Special needs adoption from a Jewish perspective.

Special needs adoption from a Jewish perspective.

Saturday, September 29, 2012

A metaphor

I followed a link from Susanna Musser's blog today, and found this metaphor for the predicament of special-needs children trapped in institutions:

Imagine...You are walking along a street and see that a house is on fire. There are flames pouring out every where! Hot flames...smoke pouring out of every crack and window. You get as close as you can to see if there is someone in the house - only to see the house is FULL of children. Children whose cries you cannot hear -but you just see each of their little faces as the flames are creeping closer, burning holes in their clothing and choking their every breath. You are horrified beyond your wildest nightmares. You start shouting for help to all those passing by. "Help me save these children! Help me get this one, and this one, and this one!'

But to your amazement, people glance at you and walk away. Others say, "I am not equipped to fight fires, I am so sorry. Good luck. I support your efforts." Others wring their hands for a few moments, then say, "There are too many of them. What good will saving one do? It is only one of hundreds. Why try?" Even others say, "Why put your life at risk? Why change your day to help them? What of your own family? They are your responsibility, not these ones." One even had the nerve to say, "God wants to give you good gifts, He wants you happy - this will make your day hard. I can't imagine He would expect you to do this."

Finally, you see a few people running into the house. To your relief, these people are grabbing as many children as they can. They run them out to the arms of the rescuer's family and race back into to grab as many as they can carry.
 This blogger goes on to bemoan the lack of community support after she has gone in to save a child:

They say that they could understand you feeling like you needed to save one -as they glance cautiously at the little one that you just risked your life for....that you were willing to GIVE your life for......but they really can't understand why you would go for another. Haven't you sacrificed enough? Some are even saying that you are selfish! They are saying that when you race into that house, it makes them uncomfortable. It distracts them from the things that they have to think about that day. You try to reason with them, but their faces are full of pity for you! Pity that you have obviously lost all common sense.

I am definitely meeting all of these attitudes as I try to make an impact in this area in my community.  I think that those are normal reactions people have.  A fire IS scary.  Most people DON'T want to run into the blaze to rescue the children.  And being concerned for one's pre-existing obligations is valid.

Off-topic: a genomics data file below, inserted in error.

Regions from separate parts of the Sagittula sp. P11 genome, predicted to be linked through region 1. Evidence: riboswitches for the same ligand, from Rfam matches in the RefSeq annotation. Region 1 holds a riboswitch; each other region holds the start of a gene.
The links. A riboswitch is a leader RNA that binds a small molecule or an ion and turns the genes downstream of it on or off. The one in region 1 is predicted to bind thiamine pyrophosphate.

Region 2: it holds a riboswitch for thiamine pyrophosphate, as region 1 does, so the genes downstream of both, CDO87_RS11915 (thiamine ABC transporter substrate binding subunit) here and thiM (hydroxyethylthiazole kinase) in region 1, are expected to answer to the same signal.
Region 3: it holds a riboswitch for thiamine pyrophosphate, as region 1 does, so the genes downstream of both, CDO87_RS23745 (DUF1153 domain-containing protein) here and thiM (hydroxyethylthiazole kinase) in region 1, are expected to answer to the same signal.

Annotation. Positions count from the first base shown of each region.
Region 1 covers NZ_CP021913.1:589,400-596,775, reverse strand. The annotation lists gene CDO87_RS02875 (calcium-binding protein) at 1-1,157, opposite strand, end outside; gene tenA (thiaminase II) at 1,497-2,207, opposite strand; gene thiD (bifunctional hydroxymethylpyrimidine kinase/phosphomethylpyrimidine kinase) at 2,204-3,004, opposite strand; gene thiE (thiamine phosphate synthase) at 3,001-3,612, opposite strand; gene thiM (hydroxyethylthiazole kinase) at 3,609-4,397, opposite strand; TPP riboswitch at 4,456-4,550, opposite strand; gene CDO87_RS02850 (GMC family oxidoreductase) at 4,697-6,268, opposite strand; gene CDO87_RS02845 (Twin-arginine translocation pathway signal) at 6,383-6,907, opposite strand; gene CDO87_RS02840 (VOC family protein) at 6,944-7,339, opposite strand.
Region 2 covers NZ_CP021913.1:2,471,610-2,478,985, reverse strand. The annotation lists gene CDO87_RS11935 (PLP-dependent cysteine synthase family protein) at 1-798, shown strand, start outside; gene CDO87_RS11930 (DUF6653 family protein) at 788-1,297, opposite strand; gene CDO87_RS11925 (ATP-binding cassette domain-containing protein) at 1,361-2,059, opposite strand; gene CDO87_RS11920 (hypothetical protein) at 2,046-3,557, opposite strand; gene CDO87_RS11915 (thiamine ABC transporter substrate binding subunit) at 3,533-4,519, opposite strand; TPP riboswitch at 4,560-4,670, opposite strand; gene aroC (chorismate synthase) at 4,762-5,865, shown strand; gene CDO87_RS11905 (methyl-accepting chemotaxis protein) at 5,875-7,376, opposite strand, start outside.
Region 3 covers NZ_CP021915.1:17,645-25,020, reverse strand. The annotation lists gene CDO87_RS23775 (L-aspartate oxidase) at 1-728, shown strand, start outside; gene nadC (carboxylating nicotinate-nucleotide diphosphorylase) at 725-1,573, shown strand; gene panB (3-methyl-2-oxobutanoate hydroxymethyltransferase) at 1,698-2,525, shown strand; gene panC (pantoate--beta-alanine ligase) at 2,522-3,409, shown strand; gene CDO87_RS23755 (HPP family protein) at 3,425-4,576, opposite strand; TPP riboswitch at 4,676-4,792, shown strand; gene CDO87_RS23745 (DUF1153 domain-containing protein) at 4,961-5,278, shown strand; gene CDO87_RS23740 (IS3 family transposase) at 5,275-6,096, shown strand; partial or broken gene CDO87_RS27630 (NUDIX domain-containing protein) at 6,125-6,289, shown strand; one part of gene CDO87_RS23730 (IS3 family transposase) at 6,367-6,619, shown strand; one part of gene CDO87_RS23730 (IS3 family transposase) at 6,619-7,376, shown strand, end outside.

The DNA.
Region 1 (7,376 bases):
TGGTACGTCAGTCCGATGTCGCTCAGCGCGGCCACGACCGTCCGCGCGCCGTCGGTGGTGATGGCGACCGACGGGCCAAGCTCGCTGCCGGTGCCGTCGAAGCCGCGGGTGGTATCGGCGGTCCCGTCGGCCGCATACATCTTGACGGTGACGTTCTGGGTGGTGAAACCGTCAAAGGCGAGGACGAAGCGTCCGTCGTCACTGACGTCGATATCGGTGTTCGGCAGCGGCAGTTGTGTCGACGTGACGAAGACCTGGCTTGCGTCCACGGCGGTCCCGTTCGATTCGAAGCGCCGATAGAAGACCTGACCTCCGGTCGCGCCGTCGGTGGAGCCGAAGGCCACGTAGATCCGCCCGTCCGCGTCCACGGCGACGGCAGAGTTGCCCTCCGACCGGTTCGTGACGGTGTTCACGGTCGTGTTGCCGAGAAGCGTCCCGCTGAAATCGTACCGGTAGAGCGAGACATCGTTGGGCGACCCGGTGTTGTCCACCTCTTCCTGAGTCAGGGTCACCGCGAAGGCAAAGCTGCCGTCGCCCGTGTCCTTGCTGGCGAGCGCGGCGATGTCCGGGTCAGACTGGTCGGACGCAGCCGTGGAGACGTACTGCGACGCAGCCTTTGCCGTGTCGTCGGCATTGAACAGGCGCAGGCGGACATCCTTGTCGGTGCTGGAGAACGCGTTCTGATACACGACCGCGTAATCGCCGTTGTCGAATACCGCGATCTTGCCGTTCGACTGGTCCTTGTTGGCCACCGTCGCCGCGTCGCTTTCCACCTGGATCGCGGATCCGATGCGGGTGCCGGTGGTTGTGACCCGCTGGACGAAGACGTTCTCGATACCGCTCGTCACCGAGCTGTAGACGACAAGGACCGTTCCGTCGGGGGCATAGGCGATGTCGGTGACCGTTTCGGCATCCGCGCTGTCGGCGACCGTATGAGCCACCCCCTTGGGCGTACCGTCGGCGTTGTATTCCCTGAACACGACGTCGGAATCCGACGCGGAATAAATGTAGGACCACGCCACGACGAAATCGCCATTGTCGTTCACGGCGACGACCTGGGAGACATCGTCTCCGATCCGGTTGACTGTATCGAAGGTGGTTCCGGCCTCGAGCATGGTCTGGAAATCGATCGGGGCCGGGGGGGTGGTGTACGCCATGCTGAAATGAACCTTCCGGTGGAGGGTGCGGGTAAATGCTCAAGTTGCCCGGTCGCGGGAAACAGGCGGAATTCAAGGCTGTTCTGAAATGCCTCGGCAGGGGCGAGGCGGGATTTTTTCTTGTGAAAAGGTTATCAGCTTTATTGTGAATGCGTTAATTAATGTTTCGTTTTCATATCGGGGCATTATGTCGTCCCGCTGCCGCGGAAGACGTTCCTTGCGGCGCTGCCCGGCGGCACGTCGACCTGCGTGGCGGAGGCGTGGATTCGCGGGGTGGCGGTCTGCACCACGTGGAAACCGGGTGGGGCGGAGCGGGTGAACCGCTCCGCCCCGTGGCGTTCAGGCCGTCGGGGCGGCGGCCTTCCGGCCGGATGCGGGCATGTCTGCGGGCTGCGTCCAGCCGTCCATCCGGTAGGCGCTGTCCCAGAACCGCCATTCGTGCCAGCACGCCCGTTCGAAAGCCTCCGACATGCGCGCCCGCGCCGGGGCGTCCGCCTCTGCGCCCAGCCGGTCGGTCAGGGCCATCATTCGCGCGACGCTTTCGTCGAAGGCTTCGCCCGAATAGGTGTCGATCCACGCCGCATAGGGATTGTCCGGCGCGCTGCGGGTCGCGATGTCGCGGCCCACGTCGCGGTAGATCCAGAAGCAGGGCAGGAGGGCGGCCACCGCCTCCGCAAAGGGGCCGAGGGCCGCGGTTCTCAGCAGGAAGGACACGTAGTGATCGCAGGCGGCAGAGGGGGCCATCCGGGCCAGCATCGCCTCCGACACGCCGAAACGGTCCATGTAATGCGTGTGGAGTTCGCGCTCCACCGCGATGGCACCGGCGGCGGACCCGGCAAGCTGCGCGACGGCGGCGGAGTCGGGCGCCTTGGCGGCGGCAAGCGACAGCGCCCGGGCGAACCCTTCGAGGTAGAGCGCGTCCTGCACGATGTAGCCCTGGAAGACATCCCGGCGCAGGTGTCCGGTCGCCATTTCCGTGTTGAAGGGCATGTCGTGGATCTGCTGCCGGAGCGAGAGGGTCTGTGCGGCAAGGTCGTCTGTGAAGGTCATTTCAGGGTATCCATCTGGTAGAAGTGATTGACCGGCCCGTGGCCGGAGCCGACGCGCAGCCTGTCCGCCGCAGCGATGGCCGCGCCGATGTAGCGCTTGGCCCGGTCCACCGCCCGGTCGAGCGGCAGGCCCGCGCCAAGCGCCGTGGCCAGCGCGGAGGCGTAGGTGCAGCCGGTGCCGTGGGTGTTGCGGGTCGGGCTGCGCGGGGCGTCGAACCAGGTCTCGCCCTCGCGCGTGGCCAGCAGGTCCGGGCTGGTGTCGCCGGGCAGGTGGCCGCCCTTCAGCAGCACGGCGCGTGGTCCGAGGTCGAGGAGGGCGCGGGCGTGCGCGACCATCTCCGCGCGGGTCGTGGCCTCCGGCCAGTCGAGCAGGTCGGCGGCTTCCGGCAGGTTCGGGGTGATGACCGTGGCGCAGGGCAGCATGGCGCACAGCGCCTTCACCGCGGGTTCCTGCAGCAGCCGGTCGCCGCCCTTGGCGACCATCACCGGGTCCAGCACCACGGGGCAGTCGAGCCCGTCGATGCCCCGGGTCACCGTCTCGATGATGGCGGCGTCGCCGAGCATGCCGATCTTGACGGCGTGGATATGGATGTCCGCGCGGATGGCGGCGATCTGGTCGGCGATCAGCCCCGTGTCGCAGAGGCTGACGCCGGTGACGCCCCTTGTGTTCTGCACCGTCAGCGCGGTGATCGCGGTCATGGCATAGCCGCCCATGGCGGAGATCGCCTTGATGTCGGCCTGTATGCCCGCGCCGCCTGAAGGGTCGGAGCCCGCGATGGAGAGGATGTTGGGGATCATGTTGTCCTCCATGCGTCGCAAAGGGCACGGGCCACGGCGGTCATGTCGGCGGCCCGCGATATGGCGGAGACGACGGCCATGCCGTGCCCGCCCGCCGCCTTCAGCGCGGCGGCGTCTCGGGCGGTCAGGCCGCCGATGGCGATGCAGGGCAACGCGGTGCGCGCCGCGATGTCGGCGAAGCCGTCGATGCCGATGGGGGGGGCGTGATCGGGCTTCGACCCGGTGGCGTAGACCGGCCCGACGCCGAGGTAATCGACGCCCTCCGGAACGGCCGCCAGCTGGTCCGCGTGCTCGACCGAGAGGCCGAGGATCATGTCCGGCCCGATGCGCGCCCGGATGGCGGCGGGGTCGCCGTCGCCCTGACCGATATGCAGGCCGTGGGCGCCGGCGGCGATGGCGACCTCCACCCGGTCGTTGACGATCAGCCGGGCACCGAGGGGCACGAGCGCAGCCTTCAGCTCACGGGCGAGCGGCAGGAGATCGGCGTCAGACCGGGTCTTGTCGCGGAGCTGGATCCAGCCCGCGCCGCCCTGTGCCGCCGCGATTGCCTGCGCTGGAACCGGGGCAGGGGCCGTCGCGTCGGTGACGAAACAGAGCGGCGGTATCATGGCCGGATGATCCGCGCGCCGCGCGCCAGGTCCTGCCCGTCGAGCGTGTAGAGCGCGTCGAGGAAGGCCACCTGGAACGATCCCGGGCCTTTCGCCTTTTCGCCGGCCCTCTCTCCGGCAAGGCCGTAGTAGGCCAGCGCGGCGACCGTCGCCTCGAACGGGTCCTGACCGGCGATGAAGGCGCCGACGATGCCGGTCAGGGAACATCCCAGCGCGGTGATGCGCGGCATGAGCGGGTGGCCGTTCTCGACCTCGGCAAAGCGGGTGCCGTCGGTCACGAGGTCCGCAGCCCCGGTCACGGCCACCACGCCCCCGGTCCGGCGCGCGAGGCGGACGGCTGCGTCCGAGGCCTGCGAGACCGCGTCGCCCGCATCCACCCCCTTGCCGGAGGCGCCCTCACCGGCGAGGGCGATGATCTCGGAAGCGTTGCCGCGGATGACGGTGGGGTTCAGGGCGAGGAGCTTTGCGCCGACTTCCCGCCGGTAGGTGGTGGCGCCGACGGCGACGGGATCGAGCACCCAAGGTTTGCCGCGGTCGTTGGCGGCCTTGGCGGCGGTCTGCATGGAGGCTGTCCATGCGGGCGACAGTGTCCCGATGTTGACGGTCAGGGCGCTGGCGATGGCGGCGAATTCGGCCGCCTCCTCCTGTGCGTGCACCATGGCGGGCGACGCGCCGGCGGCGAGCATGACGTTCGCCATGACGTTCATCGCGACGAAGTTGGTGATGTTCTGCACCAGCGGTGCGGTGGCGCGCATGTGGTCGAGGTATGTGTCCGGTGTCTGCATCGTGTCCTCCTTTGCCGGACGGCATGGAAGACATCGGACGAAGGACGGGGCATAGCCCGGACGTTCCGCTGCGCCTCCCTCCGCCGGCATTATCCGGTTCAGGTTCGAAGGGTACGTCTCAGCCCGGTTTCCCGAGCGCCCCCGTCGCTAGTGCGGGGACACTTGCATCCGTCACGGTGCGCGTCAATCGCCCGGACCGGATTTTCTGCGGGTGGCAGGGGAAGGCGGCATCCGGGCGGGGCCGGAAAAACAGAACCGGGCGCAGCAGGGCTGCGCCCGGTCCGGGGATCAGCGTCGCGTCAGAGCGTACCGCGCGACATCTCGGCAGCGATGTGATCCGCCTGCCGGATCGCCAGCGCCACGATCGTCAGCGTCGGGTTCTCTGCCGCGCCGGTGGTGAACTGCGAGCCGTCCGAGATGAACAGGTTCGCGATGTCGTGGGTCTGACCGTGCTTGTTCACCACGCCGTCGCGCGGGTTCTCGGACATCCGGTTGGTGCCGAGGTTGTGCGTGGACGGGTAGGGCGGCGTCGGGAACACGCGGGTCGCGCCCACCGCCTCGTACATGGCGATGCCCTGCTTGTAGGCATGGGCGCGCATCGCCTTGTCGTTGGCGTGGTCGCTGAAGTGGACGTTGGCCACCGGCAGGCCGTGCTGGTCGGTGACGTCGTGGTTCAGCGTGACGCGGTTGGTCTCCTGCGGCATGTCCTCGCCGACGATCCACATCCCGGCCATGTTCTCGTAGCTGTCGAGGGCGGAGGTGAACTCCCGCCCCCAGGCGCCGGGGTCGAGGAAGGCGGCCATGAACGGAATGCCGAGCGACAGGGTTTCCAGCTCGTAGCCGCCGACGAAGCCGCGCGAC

That's where the community project comes in.  This is not about individual heroism by itself -- it is about creating an environment where the individual heroism is scaffolded by structures and supports so that these fears and concerns are abated.  In fact, what do most people do in a real fire?  They call 9-1-1.  They bring in fire trucks to put out the fire and ambulances to provide emergency care to the children as they are brought out.  They may bring jugs of water or other supplies as needed to set up emergency triage points.  Somebody still needs to run in and do the rescuing, but in the context of a shared effort, not an individual act of heroism which, no matter how sincere, can act as a shaming to those who do not undertake it.

Matir Asurim will make the 911 call -- raising awareness, both of the dire conditions the children are in, and of the potential of children with special needs when they are raised in loving families with access to medical care and educational and social opportunities.
Matir Asurim will bring the fire trucks -- participating in in-country efforts to improve conditions in orphanages
Matir Asurim will bring the ambulances -- participating in charities and other organizations which bring life-saving medical care to children both in the orphanages and post-adoption
Matir Asurim will bring jugs of water -- support adopters in caring for children with special needs who are recovering from the effects of years of institutionalization.  This would include both logistical and material help, as well as emotional and spiritual support.

My vision for Matir Asurim is that rather than requiring the heroic few to run in repeatedly until all are saved, whatever the cost, that more and more resources from the community will be brought in, so that saving a child is seen as a normal thing to do.

Now that is a "new normal" to aspire to!

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